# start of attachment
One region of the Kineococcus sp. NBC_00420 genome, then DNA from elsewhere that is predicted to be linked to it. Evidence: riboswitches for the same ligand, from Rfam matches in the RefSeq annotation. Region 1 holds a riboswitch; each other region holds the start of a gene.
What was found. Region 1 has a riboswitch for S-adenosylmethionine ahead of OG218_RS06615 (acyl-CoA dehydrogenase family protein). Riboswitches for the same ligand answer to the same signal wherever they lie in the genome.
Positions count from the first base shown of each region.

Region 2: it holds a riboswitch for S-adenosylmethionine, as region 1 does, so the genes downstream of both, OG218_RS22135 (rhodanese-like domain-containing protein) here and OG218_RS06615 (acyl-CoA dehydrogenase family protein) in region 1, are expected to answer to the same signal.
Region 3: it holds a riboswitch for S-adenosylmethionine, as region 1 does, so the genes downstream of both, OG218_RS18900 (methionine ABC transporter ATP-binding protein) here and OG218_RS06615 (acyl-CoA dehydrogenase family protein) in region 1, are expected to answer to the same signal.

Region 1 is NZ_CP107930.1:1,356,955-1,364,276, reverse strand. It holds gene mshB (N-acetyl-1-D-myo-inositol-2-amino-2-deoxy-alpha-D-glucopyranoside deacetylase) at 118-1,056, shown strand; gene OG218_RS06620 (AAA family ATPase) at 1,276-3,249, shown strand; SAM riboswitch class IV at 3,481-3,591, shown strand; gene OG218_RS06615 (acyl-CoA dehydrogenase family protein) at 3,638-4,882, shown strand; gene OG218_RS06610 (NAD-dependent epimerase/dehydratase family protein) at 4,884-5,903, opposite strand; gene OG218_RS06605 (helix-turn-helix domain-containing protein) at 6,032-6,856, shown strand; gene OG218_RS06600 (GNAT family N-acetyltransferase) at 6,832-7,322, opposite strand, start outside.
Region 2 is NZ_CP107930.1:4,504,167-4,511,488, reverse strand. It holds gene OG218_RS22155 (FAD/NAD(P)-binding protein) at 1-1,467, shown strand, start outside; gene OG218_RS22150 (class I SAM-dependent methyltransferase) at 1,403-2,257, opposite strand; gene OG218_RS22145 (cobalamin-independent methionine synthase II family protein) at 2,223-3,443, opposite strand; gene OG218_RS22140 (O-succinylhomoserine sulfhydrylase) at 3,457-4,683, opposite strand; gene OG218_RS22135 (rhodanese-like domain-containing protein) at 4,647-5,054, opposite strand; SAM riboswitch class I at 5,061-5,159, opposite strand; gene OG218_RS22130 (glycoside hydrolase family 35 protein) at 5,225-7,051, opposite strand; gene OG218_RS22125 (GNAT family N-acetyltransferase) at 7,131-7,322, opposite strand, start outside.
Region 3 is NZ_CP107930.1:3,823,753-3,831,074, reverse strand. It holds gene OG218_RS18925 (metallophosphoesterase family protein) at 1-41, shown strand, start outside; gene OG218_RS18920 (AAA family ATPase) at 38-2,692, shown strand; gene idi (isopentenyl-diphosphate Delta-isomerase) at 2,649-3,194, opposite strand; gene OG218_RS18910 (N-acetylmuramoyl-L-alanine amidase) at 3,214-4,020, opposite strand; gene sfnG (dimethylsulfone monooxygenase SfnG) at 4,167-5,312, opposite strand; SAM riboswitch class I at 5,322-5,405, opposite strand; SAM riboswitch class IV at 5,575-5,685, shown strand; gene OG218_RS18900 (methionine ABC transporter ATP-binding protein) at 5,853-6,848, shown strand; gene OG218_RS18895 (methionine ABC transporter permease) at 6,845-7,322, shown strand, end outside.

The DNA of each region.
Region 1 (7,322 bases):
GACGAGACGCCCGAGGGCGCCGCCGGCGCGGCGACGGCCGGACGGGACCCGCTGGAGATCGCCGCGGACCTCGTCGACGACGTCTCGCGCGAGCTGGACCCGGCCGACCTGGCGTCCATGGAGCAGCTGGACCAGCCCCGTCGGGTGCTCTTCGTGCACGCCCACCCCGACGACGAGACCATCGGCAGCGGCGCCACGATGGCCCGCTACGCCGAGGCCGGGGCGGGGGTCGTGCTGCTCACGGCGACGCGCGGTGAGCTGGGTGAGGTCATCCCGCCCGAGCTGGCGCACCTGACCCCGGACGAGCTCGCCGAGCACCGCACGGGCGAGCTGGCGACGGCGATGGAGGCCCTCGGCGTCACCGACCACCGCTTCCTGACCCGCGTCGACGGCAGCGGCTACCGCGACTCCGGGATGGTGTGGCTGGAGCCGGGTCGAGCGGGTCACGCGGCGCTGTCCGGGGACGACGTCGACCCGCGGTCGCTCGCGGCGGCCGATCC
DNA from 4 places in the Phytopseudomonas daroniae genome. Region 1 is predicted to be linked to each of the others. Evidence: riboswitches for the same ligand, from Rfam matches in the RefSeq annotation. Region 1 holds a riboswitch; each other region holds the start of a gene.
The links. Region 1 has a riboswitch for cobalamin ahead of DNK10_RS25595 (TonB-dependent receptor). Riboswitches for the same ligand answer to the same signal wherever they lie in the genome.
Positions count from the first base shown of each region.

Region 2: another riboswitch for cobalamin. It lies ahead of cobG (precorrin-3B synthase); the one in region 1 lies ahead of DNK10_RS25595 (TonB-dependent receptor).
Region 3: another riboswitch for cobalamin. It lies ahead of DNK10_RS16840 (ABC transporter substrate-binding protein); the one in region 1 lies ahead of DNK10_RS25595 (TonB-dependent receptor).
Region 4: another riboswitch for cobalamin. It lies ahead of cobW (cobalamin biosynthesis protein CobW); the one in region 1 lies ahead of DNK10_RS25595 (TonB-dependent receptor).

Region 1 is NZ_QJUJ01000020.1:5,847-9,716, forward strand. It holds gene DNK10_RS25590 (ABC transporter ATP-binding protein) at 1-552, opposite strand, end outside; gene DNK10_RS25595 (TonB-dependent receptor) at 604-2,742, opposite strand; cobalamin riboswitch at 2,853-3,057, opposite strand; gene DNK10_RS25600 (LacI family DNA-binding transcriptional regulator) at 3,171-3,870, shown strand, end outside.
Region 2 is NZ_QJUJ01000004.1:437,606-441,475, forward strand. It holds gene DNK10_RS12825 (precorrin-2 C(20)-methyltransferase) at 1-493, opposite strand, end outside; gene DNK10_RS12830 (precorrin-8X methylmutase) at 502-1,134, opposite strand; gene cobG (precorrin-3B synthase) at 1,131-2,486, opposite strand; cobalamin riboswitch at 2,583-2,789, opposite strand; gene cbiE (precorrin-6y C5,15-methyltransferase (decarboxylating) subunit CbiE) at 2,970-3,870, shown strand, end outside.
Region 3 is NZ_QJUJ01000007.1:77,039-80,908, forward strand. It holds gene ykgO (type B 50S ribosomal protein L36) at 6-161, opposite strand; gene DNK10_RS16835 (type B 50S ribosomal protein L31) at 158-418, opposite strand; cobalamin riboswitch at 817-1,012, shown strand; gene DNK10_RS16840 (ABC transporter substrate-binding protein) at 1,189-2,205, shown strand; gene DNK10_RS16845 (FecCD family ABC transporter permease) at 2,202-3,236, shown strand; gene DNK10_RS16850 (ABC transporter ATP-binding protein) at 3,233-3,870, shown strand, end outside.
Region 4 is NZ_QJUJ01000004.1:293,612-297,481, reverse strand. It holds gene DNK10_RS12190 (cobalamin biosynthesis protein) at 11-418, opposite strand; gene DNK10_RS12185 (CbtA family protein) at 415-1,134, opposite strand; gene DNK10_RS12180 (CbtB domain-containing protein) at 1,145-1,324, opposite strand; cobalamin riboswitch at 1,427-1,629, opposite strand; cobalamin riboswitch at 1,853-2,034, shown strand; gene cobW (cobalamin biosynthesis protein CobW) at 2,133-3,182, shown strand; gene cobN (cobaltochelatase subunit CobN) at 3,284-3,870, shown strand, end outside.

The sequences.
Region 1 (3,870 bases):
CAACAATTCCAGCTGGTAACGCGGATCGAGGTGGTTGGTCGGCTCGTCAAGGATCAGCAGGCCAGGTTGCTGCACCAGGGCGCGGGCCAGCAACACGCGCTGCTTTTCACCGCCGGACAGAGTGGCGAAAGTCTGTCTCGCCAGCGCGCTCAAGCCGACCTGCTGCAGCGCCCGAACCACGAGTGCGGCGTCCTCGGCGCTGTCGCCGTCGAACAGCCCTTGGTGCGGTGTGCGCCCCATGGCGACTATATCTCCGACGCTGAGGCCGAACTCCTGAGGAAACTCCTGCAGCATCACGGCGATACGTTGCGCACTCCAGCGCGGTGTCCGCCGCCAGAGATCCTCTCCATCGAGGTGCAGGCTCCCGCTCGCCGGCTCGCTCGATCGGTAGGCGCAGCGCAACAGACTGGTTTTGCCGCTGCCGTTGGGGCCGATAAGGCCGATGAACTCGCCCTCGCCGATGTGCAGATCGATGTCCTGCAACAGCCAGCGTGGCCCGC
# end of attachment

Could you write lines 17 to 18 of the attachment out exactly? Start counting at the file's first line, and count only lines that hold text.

Region 4: another riboswitch for cobalamin. It lies ahead of cobW (cobalamin biosynthesis protein CobW); the one in region 1 lies ahead of DNK10_RS25595 (TonB-dependent receptor).

Region 1 is NZ_QJUJ01000020.1:5,847-9,716, forward strand. It holds gene DNK10_RS25590 (ABC transporter ATP-binding protein) at 1-552, opposite strand, end outside; gene DNK10_RS25595 (TonB-dependent receptor) at 604-2,742, opposite strand; cobalamin riboswitch at 2,853-3,057, opposite strand; gene DNK10_RS25600 (LacI family DNA-binding transcriptional regulator) at 3,171-3,870, shown strand, end outside.